The sole living member of its family, the whale shark is the world's largest living fish. Its massive, fusiform body reaches lengths in excess of 46' (14m). It has alternating thin white vertical bars and columns of spots on a dark background, with long ridges along the upper side of the body and a prominent lateral keel. The narrow mouth extends across the full width of its flattened head. The eyes are small and far forward on the head. Each nostril has a small barbel and the gill slits are long and extend above the pectoral fins. Above the relatively small pelvic fins are the first of two dorsal fins. The powerful caudal fin is semicircular.
It was well-developed internal spongy filters at the gill arches, which help to retain small prey within its huge mouth. This mechanism may impede the flow of water through the mouth during swimming, which limits the amount of plankton the shark can strain. So, as well as filter feeding, it can also pump water into its mouth to feed on concentrated patches of plankton.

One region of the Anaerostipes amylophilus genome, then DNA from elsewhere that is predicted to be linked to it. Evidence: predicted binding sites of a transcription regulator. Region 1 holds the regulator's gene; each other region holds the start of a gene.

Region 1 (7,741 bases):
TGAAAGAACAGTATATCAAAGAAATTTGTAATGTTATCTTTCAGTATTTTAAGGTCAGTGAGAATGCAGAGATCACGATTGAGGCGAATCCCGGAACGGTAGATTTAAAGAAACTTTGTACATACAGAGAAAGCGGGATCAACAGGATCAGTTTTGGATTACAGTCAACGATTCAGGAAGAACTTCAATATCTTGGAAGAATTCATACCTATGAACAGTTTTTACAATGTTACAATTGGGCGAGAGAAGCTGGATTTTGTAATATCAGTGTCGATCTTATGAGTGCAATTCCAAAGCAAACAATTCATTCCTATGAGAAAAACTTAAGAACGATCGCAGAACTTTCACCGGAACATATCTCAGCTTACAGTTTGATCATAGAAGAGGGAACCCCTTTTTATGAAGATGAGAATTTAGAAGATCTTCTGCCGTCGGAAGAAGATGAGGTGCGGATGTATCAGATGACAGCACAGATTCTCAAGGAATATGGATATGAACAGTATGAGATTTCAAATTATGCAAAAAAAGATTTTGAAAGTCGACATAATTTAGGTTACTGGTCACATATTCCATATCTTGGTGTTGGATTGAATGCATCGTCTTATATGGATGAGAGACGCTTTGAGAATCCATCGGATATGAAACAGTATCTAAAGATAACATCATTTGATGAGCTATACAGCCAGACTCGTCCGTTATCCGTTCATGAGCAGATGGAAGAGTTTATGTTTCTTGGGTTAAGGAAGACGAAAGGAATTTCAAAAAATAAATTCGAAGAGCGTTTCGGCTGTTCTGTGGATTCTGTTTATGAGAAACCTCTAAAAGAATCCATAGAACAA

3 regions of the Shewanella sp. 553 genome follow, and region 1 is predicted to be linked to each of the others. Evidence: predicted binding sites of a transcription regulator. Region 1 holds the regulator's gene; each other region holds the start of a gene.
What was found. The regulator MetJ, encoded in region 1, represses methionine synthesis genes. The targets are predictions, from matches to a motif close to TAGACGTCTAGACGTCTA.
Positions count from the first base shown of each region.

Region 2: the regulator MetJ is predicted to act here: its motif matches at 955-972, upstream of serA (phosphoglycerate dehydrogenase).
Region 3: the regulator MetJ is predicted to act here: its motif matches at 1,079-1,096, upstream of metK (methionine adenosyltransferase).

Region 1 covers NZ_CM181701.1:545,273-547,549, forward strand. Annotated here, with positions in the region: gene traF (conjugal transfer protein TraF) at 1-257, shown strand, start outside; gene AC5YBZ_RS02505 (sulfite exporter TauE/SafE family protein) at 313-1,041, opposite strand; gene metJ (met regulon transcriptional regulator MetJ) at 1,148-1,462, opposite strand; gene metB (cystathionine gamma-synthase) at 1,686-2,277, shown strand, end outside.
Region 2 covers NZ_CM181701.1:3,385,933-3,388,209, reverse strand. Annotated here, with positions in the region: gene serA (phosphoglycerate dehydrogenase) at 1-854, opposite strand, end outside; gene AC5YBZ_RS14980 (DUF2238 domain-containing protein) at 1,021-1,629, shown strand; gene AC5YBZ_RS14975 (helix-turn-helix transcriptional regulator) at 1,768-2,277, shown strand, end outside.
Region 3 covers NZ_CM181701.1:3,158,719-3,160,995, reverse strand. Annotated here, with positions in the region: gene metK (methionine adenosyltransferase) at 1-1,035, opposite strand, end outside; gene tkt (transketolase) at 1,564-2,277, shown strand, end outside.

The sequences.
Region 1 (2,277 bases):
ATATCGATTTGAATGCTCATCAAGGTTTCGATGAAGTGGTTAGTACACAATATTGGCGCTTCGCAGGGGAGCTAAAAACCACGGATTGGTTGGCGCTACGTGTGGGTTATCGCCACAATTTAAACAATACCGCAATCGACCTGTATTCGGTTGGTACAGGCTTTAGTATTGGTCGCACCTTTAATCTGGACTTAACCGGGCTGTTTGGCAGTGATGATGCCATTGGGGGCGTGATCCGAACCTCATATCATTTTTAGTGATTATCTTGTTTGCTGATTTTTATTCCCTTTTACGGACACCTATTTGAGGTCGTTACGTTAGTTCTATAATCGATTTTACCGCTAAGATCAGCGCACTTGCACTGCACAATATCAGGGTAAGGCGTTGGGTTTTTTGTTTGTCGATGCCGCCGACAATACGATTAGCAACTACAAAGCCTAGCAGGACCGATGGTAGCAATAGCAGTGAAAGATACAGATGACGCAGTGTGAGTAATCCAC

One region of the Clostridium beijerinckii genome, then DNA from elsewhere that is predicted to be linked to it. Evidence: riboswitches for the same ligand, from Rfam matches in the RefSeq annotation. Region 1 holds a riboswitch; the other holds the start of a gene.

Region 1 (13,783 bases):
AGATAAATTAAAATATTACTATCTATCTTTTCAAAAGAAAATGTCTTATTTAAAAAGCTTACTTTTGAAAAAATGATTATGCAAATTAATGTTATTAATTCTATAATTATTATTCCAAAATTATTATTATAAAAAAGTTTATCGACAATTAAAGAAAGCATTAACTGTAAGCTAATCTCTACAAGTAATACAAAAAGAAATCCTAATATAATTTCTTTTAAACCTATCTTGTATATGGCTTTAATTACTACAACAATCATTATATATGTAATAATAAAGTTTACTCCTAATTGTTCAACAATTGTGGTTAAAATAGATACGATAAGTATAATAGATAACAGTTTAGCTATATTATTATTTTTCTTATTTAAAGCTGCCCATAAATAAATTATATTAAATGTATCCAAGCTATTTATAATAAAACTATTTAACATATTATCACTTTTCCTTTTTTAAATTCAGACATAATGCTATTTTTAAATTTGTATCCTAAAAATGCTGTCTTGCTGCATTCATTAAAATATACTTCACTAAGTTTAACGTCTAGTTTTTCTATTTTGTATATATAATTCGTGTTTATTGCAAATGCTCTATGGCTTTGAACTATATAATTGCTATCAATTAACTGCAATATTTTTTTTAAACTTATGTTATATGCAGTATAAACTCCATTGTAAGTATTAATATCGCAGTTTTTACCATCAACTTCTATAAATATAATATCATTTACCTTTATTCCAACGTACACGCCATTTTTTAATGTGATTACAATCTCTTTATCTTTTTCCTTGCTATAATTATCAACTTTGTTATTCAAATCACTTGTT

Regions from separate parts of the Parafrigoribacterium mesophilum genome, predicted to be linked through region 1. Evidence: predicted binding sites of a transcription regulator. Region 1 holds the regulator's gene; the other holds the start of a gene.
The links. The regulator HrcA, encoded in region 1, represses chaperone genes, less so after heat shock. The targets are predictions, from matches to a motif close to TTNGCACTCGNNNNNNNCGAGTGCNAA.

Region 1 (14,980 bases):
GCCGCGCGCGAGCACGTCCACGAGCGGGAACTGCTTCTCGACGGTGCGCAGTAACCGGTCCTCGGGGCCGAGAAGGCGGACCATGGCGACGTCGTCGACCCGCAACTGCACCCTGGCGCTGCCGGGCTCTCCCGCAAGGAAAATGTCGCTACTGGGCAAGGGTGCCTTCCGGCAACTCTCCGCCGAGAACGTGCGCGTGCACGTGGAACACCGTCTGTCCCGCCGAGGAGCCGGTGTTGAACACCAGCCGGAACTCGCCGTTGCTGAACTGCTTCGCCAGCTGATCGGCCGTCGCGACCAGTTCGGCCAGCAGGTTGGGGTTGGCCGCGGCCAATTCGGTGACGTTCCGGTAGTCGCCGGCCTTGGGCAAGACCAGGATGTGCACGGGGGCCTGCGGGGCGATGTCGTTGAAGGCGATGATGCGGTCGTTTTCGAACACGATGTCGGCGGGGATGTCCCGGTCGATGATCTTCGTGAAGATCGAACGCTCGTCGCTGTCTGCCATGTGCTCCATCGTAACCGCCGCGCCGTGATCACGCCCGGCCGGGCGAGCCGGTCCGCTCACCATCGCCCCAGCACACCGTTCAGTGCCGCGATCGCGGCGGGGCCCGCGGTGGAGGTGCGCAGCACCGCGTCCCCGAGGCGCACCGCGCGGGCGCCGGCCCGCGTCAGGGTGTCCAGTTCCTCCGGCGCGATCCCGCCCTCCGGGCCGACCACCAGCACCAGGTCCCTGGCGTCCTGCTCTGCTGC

- Seasonally, day and night
- Appears curious with humans
This shark swims slowly near the surface, consuming small crustacean plankton, small fishes, such as sardines and anchovies, and even larger fishes such as mackerel.
The whale shark is a live-bearer. Pregnant females were recently found to contain hundreds of young, up to about 2' (60cm) long.
The whale shark is found in all tropical and subtropical oceans, along coastal regions, and enters lagoons on tropical islands. It is mostly seen on the surface were divers and snorkelers can swim with this gentle, curious creature.
The whale shark ranges throughout the western and eastern Atlantic Ocean, the Indo-West, central, and eastern Pacific Ocean.